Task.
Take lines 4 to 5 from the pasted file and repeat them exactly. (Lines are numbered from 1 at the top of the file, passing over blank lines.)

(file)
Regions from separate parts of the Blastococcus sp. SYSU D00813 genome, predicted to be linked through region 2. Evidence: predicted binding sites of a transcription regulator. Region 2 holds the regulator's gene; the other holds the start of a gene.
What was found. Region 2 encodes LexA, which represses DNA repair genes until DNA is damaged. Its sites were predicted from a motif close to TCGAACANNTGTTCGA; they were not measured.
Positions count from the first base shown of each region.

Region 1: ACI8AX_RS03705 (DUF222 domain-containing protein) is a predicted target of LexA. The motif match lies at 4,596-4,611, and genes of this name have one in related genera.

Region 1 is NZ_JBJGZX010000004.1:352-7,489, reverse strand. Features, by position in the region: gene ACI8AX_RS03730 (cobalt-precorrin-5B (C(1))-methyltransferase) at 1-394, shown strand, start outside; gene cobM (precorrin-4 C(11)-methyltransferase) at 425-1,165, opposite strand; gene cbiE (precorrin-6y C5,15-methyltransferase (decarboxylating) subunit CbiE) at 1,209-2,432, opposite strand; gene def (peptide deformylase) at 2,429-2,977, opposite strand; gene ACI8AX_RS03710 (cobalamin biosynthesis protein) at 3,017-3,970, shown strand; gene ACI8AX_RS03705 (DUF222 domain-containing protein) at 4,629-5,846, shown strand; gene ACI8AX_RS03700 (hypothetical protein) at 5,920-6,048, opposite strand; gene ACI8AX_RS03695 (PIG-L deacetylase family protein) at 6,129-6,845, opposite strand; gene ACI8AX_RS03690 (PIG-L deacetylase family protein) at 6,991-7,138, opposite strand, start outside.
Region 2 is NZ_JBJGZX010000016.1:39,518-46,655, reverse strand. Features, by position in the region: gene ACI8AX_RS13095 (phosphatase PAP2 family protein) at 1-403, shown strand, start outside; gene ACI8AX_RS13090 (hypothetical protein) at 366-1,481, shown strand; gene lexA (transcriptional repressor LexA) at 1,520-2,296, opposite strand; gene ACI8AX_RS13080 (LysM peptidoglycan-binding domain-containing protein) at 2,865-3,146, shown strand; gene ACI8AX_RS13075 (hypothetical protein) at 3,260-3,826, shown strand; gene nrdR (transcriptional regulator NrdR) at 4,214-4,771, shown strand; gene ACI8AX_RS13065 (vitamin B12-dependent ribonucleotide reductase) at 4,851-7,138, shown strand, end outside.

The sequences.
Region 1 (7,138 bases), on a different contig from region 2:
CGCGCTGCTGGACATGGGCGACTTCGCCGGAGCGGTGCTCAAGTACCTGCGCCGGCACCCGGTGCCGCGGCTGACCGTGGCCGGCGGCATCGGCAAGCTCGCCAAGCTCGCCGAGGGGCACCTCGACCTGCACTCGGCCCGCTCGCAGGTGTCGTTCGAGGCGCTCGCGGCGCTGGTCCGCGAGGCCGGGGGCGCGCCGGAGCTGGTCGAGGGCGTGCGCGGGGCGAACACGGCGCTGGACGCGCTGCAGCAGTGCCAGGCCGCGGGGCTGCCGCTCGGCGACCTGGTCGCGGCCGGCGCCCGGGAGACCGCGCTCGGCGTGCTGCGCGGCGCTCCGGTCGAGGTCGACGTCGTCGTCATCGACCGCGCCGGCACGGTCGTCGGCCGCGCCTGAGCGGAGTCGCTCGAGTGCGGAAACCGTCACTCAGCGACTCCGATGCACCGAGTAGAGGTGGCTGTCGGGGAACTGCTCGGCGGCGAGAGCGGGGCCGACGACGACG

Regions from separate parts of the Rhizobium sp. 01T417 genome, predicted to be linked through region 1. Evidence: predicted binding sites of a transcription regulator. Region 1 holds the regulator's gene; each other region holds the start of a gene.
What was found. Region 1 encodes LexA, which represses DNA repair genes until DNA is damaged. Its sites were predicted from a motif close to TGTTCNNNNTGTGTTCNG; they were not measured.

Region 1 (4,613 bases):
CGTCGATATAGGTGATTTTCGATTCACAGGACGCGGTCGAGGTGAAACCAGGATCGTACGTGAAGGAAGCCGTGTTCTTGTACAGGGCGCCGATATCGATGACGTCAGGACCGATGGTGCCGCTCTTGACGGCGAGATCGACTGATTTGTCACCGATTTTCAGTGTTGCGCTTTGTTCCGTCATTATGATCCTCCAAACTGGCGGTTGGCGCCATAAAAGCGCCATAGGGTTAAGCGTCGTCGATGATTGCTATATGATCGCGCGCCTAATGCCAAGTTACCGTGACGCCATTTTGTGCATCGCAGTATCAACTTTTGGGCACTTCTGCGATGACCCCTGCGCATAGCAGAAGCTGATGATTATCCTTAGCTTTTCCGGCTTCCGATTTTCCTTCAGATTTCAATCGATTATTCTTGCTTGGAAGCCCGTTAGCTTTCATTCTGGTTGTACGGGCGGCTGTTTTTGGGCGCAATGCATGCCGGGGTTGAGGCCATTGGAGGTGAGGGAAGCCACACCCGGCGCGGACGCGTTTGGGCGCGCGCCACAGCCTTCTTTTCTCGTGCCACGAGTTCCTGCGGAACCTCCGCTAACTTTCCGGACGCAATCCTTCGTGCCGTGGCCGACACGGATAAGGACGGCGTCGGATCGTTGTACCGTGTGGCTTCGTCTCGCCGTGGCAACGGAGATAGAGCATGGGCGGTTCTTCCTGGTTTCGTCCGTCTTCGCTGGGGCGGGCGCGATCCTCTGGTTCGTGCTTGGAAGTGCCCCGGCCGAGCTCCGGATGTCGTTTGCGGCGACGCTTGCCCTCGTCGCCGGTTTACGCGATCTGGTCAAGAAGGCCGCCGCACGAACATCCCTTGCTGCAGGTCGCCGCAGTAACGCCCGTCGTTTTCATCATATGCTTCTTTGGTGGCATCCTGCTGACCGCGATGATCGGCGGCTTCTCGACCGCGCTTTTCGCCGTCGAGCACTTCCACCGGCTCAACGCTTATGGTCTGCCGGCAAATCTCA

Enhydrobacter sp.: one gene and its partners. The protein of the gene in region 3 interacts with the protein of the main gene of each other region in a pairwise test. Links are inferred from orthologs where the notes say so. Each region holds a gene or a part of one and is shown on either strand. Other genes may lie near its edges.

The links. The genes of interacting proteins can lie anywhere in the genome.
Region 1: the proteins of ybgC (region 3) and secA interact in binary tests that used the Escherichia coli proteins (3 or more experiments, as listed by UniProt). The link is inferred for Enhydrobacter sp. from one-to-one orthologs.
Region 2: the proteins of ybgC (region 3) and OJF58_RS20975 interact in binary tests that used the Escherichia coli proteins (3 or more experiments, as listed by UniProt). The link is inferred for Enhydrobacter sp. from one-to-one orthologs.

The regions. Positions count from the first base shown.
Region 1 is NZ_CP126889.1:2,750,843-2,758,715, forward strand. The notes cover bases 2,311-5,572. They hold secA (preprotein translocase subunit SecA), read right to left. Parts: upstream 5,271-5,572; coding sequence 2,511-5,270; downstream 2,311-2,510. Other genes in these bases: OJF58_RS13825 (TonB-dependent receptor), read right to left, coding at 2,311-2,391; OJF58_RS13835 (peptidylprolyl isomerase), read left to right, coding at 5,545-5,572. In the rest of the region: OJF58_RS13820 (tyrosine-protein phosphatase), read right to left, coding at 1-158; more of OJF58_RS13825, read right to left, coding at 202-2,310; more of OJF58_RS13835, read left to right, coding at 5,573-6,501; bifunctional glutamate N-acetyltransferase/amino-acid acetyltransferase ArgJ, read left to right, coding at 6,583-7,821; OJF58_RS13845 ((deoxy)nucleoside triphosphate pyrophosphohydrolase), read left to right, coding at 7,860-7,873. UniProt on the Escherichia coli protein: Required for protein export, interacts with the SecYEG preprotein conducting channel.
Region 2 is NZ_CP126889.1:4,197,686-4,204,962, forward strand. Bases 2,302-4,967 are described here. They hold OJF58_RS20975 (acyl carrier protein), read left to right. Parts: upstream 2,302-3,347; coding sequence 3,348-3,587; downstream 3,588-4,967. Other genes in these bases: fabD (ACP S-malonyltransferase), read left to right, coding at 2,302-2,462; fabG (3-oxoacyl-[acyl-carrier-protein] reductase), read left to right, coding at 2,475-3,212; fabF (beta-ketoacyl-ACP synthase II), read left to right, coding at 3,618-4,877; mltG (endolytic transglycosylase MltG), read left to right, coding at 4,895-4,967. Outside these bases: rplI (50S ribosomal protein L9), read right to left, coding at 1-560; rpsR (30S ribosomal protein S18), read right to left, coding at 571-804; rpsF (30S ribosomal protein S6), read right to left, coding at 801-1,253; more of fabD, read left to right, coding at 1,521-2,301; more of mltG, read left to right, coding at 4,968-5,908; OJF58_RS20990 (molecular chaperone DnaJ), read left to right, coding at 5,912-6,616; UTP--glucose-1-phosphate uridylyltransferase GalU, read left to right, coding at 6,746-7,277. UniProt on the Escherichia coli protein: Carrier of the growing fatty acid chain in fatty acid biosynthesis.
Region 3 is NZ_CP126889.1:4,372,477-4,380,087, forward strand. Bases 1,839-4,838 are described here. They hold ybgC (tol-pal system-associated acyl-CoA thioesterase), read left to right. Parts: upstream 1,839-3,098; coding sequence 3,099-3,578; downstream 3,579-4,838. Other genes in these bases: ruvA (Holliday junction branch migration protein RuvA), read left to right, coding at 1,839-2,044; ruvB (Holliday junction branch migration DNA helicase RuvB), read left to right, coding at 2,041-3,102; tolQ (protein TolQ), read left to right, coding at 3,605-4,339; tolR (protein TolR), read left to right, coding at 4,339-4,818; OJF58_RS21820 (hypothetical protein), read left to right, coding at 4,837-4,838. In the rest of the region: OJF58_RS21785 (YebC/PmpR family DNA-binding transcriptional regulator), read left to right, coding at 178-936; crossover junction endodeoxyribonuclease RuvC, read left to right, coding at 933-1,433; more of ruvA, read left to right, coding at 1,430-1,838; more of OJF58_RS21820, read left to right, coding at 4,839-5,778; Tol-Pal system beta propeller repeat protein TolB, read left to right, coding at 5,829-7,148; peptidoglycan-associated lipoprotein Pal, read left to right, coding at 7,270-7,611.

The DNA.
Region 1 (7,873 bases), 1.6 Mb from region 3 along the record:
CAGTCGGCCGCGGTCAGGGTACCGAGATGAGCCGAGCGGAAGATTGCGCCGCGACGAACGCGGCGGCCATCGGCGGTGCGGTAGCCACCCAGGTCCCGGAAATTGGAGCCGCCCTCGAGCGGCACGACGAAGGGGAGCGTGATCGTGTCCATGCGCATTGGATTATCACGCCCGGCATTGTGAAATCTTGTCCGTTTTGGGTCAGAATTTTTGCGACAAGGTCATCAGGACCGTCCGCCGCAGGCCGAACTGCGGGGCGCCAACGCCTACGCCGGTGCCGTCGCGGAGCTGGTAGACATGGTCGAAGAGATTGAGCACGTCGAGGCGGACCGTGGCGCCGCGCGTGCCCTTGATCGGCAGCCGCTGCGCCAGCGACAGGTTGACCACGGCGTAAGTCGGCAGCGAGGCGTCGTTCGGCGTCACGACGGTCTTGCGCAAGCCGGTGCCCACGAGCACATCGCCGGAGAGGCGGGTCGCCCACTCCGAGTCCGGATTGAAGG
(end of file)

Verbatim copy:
Region 1: ACI8AX_RS03705 (DUF222 domain-containing protein) is a predicted target of LexA. The motif match lies at 4,596-4,611, and genes of this name have one in related genera.

Region 1 is NZ_JBJGZX010000004.1:352-7,489, reverse strand. Features, by position in the region: gene ACI8AX_RS03730 (cobalt-precorrin-5B (C(1))-methyltransferase) at 1-394, shown strand, start outside; gene cobM (precorrin-4 C(11)-methyltransferase) at 425-1,165, opposite strand; gene cbiE (precorrin-6y C5,15-methyltransferase (decarboxylating) subunit CbiE) at 1,209-2,432, opposite strand; gene def (peptide deformylase) at 2,429-2,977, opposite strand; gene ACI8AX_RS03710 (cobalamin biosynthesis protein) at 3,017-3,970, shown strand; gene ACI8AX_RS03705 (DUF222 domain-containing protein) at 4,629-5,846, shown strand; gene ACI8AX_RS03700 (hypothetical protein) at 5,920-6,048, opposite strand; gene ACI8AX_RS03695 (PIG-L deacetylase family protein) at 6,129-6,845, opposite strand; gene ACI8AX_RS03690 (PIG-L deacetylase family protein) at 6,991-7,138, opposite strand, start outside.